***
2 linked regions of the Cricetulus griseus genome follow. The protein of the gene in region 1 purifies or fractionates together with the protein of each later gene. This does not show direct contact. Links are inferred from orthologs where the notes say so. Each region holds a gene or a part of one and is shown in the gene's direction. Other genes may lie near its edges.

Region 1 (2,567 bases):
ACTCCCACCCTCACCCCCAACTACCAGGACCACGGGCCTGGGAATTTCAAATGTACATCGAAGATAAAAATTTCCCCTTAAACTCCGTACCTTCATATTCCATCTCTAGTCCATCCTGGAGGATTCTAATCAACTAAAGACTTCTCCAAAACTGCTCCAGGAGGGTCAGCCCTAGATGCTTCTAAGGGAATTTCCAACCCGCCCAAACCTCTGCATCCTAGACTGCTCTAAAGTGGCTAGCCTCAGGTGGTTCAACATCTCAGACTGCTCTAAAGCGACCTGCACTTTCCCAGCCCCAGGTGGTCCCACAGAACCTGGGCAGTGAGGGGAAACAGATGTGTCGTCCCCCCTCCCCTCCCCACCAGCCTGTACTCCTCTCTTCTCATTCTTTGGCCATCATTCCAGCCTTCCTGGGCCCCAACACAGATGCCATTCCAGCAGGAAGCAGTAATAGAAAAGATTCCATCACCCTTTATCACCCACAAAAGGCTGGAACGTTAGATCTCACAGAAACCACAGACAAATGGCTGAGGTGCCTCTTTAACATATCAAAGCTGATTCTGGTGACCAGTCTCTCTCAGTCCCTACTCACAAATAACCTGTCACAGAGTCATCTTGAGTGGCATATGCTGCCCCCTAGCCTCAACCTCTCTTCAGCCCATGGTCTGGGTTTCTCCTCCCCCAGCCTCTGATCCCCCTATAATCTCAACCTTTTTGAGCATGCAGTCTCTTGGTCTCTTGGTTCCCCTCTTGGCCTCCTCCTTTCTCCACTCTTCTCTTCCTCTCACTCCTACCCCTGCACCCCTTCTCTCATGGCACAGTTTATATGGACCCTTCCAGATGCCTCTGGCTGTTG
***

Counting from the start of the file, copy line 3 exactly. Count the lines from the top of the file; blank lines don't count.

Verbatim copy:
ACTCCCACCCTCACCCCCAACTACCAGGACCACGGGCCTGGGAATTTCAAATGTACATCGAAGATAAAAATTTCCCCTTAAACTCCGTACCTTCATATTCCATCTCTAGTCCATCCTGGAGGATTCTAATCAACTAAAGACTTCTCCAAAACTGCTCCAGGAGGGTCAGCCCTAGATGCTTCTAAGGGAATTTCCAACCCGCCCAAACCTCTGCATCCTAGACTGCTCTAAAGTGGCTAGCCTCAGGTGGTTCAACATCTCAGACTGCTCTAAAGCGACCTGCACTTTCCCAGCCCCAGGTGGTCCCACAGAACCTGGGCAGTGAGGGGAAACAGATGTGTCGTCCCCCCTCCCCTCCCCACCAGCCTGTACTCCTCTCTTCTCATTCTTTGGCCATCATTCCAGCCTTCCTGGGCCCCAACACAGATGCCATTCCAGCAGGAAGCAGTAATAGAAAAGATTCCATCACCCTTTATCACCCACAAAAGGCTGGAACGTTAGATCTCACAGAAACCACAGACAAATGGCTGAGGTGCCTCTTTAACATATCAAAGCTGATTCTGGTGACCAGTCTCTCTCAGTCCCTACTCACAAATAACCTGTCACAGAGTCATCTTGAGTGGCATATGCTGCCCCCTAGCCTCAACCTCTCTTCAGCCCATGGTCTGGGTTTCTCCTCCCCCAGCCTCTGATCCCCCTATAATCTCAACCTTTTTGAGCATGCAGTCTCTTGGTCTCTTGGTTCCCCTCTTGGCCTCCTCCTTTCTCCACTCTTCTCTTCCTCTCACTCCTACCCCTGCACCCCTTCTCTCATGGCACAGTTTATATGGACCCTTCCAGATGCCTCTGGCTGTTG